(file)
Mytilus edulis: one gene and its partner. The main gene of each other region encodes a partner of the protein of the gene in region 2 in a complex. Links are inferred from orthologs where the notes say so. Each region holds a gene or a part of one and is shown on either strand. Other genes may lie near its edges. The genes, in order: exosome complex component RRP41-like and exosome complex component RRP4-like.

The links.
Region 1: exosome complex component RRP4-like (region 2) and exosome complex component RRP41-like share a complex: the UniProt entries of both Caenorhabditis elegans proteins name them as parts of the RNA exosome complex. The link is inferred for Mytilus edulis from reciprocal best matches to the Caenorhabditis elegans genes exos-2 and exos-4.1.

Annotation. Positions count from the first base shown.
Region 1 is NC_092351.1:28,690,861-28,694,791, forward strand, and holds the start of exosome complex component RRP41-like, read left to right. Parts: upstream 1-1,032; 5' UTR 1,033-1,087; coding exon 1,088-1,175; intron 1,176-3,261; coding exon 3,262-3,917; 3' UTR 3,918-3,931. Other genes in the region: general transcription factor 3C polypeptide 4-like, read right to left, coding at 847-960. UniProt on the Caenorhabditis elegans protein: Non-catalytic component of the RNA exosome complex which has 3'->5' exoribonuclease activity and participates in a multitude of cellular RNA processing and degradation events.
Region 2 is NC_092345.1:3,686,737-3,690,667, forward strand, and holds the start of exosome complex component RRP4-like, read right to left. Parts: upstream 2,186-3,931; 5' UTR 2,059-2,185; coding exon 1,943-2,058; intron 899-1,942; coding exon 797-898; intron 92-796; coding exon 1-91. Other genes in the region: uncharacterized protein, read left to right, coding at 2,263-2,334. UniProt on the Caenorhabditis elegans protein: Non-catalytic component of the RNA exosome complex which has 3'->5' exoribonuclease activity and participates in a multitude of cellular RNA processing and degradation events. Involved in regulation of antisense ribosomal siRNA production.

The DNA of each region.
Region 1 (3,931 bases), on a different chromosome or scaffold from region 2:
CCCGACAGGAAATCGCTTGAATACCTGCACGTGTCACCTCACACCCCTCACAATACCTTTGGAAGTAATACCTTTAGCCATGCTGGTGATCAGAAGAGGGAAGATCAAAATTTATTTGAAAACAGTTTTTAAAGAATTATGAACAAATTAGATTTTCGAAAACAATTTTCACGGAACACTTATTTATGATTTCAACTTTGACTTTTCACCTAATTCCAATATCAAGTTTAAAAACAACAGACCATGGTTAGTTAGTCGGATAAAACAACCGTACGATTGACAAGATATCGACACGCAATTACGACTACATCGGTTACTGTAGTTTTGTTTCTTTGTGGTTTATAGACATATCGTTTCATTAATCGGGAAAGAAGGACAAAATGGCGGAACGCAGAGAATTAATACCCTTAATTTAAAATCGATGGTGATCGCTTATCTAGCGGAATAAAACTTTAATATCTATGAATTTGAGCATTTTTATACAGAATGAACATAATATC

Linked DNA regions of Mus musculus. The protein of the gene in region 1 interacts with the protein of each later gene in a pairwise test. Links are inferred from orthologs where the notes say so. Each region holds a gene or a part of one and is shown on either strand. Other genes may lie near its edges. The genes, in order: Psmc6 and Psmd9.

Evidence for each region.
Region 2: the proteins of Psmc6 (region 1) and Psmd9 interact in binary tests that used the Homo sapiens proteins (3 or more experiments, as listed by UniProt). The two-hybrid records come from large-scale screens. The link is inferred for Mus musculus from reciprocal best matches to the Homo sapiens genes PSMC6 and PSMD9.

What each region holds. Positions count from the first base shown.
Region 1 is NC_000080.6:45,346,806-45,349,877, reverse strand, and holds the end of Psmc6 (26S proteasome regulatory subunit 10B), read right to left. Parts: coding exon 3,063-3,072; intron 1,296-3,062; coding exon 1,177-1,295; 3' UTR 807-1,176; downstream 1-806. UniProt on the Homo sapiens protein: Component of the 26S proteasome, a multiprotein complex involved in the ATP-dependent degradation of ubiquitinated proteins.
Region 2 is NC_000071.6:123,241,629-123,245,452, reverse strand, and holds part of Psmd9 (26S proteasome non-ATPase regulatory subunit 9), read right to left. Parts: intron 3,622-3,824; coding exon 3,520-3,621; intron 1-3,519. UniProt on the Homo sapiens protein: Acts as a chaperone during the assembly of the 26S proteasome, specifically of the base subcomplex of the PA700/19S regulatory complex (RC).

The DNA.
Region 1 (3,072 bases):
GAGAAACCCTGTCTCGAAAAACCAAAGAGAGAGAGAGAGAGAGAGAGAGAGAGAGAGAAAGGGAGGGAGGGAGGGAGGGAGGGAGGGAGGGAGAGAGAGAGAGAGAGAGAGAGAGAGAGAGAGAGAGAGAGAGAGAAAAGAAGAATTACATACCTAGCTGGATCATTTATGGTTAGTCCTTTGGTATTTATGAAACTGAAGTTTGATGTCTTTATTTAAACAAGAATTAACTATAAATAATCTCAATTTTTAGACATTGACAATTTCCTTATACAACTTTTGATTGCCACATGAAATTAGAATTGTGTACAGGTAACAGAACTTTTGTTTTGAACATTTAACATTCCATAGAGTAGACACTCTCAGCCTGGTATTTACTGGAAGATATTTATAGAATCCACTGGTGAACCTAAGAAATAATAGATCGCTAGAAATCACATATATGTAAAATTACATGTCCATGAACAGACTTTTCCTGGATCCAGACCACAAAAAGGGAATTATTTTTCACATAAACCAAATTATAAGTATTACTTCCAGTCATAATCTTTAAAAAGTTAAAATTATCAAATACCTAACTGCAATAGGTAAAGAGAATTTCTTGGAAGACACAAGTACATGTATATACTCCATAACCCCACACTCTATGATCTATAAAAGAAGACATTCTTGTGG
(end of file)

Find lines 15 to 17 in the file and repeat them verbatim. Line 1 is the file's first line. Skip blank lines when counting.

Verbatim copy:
Region 2 is NC_000071.6:123,241,629-123,245,452, reverse strand, and holds part of Psmd9 (26S proteasome non-ATPase regulatory subunit 9), read right to left. Parts: intron 3,622-3,824; coding exon 3,520-3,621; intron 1-3,519. UniProt on the Homo sapiens protein: Acts as a chaperone during the assembly of the 26S proteasome, specifically of the base subcomplex of the PA700/19S regulatory complex (RC).

The DNA.
Region 1 (3,072 bases):